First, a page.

Eleanor Holmes Norton suggests feds should pay for Bloomingdale flooding fix

January 23, 2013
A city worker scrapes sewer overflow from T Street NW after a summer flood. (Sarah L. Voisin/The Washington Post)

More than a month ago, D.C. Water and the city government announced a joint plan to address flash-flooding in the Bloomingdale and LeDroit Park neighborhoods. Today, funding for the $40 million plan has yet to be finalized, and now the District’s congressional delegate is proposing that the federal government pick up the tab.

Del. Eleanor Holmes Norton (D) said in a news release that she has sent a letter to President Obama requesting his administration include the $40 million in his next budget request to Congress. The plan would build stormwater storage tanks on the McMillan Sand Filtration Site north of the affected areas, as well as accelerate construction on a long-planned underground storage tunnel there.

Part of the pitch, according to Norton’s release, is that the feds bear some responsibility for the underlying problem: “The flooding is the result of insufficient capacity in the Northeast Boundary Trunk Sewer (NEBTS), which was constructed by the federal government in the late 1800s,” according to an excerpt of the letter. “Capacity limitations for this sewer were documented soon after it was built, but no substantive action was taken.”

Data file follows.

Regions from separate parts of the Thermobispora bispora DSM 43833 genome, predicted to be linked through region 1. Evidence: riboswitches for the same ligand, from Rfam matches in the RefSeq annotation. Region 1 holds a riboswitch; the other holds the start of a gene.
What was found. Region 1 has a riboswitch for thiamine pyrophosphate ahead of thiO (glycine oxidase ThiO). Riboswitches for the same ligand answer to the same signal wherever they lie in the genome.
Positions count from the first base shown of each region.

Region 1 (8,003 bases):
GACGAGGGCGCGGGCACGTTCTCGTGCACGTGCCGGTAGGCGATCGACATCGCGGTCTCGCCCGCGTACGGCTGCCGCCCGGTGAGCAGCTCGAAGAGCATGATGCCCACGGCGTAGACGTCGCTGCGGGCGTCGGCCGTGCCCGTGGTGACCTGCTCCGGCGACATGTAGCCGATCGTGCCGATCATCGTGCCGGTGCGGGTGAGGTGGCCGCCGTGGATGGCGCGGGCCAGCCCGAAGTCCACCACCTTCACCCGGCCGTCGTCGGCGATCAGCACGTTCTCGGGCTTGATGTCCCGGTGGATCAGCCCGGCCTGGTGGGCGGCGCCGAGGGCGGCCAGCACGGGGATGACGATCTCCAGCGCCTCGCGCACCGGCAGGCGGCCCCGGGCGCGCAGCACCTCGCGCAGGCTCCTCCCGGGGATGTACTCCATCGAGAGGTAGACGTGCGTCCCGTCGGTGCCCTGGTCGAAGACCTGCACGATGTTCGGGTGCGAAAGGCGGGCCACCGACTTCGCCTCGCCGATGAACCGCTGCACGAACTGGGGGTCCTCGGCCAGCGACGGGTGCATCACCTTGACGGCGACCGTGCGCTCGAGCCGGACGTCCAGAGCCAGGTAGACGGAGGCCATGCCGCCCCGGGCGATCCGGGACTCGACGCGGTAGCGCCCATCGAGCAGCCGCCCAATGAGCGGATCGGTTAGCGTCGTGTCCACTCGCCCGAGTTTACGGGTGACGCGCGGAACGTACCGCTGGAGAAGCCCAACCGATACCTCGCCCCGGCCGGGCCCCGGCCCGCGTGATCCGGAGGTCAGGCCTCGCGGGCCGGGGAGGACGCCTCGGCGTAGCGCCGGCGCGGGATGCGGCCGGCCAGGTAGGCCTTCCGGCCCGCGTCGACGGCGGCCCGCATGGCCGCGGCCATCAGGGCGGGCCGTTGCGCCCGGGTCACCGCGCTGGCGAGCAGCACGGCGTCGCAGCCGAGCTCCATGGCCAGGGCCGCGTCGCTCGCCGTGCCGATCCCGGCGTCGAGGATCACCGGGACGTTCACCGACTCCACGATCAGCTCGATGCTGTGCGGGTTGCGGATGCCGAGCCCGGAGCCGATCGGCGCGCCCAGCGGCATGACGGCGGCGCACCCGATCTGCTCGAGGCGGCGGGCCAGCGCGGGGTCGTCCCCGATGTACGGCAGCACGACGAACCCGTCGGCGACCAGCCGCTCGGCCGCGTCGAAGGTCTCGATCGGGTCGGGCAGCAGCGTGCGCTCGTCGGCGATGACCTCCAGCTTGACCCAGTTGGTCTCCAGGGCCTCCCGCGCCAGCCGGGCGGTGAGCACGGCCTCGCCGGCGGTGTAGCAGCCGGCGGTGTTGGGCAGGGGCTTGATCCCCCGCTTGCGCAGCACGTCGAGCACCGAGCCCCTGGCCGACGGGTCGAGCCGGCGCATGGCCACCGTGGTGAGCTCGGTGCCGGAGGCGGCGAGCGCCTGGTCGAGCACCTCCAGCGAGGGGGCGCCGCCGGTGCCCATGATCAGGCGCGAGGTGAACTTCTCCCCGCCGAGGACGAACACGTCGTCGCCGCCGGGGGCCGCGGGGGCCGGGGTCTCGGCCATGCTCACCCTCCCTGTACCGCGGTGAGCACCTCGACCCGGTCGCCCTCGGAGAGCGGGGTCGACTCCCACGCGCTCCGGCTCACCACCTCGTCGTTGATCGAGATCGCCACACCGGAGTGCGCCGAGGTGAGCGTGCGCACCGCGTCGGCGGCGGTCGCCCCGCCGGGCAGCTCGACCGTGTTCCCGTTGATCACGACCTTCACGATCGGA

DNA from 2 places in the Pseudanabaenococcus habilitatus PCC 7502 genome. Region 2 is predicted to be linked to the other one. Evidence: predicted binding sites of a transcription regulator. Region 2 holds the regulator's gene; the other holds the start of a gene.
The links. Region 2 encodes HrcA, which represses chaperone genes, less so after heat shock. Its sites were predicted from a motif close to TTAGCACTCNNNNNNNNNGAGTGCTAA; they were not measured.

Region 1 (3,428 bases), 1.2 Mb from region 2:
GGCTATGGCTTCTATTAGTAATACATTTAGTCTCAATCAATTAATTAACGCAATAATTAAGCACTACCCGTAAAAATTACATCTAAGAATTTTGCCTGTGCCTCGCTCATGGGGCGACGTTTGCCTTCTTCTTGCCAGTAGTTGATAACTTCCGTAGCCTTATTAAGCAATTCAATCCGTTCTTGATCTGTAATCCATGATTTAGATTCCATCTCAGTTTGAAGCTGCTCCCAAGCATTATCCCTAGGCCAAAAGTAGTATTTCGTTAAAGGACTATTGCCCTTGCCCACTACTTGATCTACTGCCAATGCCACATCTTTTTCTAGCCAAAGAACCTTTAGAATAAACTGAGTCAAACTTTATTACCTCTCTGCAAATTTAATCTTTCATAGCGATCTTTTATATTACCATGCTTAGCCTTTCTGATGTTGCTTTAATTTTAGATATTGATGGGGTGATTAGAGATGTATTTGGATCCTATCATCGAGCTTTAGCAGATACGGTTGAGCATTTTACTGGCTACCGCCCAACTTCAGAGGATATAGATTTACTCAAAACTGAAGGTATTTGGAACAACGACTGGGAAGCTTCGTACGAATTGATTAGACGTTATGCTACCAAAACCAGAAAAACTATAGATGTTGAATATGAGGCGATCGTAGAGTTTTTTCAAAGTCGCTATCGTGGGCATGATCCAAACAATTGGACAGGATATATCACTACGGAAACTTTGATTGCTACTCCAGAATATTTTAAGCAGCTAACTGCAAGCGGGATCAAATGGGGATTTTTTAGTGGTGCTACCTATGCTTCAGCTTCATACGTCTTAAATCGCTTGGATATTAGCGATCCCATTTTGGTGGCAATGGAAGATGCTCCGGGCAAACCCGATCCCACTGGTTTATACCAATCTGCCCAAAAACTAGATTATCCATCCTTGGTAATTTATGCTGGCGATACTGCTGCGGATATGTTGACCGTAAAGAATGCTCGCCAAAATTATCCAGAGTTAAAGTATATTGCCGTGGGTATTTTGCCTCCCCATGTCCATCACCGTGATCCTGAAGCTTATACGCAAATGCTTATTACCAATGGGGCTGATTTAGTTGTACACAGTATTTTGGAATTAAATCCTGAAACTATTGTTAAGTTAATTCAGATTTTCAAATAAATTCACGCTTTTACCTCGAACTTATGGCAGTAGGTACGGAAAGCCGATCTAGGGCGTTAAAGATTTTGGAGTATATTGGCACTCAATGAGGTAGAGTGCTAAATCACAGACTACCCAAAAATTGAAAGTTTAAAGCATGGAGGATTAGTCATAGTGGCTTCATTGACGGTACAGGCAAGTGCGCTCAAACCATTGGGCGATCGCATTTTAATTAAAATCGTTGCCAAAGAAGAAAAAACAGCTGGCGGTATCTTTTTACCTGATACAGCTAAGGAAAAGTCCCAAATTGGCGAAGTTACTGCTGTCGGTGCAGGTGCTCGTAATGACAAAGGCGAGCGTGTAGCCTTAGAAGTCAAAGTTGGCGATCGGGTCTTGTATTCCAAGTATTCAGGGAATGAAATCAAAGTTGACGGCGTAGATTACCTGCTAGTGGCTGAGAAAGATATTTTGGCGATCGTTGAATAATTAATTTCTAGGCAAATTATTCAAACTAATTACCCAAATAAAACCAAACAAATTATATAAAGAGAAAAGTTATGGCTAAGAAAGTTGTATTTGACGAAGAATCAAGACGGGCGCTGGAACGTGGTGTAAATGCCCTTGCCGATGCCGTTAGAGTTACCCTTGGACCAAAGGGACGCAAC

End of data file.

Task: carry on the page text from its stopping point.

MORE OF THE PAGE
Norton’s office has not responded to requests to review the full letter.

Under scenarios previously discussed by officials, the city government would pay for the accelerated flood relief plans, but the situation has been complicated by the city’s debt cap. By law, the District government can’t spend more than 12 percent of its operating budget on debt service, and it is inching up on that limit. One possible solution would have D.C. Water borrow the money but have the city commit to pay the debt service.

Talks are ongoing, said D.C. Water spokesman Alan Heymann.

The $40 million price tag presents the cost of the Bloomingdale relief plan above and beyond the costs anticipated in the citywide Clean Rivers Project, estimated to cost $2.6 billion through 2025. Norton is also asking Obama for an additional $15 million for the larger project, to which Congress has thus far committed $168.6 million. D.C. Water customers are bearing the remainder of the costs.

Regardless of who ends up paying, D.C. Water said it is committed to moving forward with the plan and meeting a timeline that would starting giving affected residents meaningful relief by the spring of 2014. The agency recently awarded a $12 million contract to PC Construction for preliminary work at the McMillan site.

“The work was so urgent that it needed to get started regardless of who was paying for it,” Heymann said.

Mike DeBonis covers Congress and national politics for The Washington Post. He previously covered D.C. politics and government from 2007 to 2015.
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